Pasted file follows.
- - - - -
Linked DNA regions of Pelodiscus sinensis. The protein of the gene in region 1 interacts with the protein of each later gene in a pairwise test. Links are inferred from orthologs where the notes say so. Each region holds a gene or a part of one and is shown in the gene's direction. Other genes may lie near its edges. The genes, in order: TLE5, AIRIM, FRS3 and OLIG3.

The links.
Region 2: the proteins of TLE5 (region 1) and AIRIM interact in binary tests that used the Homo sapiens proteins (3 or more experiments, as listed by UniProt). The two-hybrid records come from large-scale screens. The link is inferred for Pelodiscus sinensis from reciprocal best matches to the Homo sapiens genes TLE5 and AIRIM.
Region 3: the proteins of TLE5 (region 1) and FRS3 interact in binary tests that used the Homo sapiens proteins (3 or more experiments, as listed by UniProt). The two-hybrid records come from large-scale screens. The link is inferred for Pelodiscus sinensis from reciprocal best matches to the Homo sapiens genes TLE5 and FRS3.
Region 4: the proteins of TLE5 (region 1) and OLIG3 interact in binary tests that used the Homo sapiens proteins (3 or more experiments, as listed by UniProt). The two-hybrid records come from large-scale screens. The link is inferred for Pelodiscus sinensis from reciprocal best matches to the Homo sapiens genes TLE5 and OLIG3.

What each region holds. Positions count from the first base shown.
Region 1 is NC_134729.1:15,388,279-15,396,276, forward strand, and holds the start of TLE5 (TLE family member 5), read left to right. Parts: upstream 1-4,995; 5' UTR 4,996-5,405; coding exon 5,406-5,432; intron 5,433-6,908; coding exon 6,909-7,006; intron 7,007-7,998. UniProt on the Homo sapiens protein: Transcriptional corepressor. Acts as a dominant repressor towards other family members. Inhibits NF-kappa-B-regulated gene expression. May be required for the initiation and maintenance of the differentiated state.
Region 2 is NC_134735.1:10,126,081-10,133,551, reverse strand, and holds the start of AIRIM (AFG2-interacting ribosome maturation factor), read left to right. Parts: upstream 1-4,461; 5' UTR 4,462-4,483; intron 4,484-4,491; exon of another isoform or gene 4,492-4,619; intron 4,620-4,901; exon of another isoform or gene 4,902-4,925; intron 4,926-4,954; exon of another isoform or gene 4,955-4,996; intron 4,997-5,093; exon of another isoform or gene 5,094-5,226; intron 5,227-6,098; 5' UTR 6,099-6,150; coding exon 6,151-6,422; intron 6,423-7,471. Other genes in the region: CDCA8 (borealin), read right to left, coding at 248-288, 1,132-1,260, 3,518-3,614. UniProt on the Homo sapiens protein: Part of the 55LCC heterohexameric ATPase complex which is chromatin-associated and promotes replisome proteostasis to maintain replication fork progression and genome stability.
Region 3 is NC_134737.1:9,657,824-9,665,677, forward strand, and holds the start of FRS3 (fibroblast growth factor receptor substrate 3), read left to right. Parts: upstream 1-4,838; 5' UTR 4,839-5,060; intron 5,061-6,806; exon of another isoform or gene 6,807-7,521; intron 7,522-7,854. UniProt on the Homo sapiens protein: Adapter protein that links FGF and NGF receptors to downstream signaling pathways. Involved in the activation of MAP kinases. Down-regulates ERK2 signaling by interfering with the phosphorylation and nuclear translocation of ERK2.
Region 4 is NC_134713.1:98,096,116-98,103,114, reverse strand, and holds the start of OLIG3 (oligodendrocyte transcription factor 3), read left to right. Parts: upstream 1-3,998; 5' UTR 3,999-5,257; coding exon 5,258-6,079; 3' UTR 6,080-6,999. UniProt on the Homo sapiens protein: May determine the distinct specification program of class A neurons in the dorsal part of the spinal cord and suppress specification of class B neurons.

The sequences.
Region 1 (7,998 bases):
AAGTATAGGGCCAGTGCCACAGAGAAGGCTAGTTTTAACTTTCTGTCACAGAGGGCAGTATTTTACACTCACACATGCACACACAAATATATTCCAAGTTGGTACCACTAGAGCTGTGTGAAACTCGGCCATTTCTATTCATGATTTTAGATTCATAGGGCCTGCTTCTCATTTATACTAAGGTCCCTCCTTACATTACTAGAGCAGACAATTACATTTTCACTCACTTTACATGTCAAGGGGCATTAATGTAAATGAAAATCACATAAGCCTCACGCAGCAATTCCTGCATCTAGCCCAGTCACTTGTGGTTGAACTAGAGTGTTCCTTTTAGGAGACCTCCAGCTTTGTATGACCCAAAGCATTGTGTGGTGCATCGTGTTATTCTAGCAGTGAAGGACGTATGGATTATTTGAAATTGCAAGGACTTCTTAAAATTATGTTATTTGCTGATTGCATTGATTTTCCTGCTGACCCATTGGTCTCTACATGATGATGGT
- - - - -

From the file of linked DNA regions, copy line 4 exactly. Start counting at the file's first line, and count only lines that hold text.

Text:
Region 3: the proteins of TLE5 (region 1) and FRS3 interact in binary tests that used the Homo sapiens proteins (3 or more experiments, as listed by UniProt). The two-hybrid records come from large-scale screens. The link is inferred for Pelodiscus sinensis from reciprocal best matches to the Homo sapiens genes TLE5 and FRS3.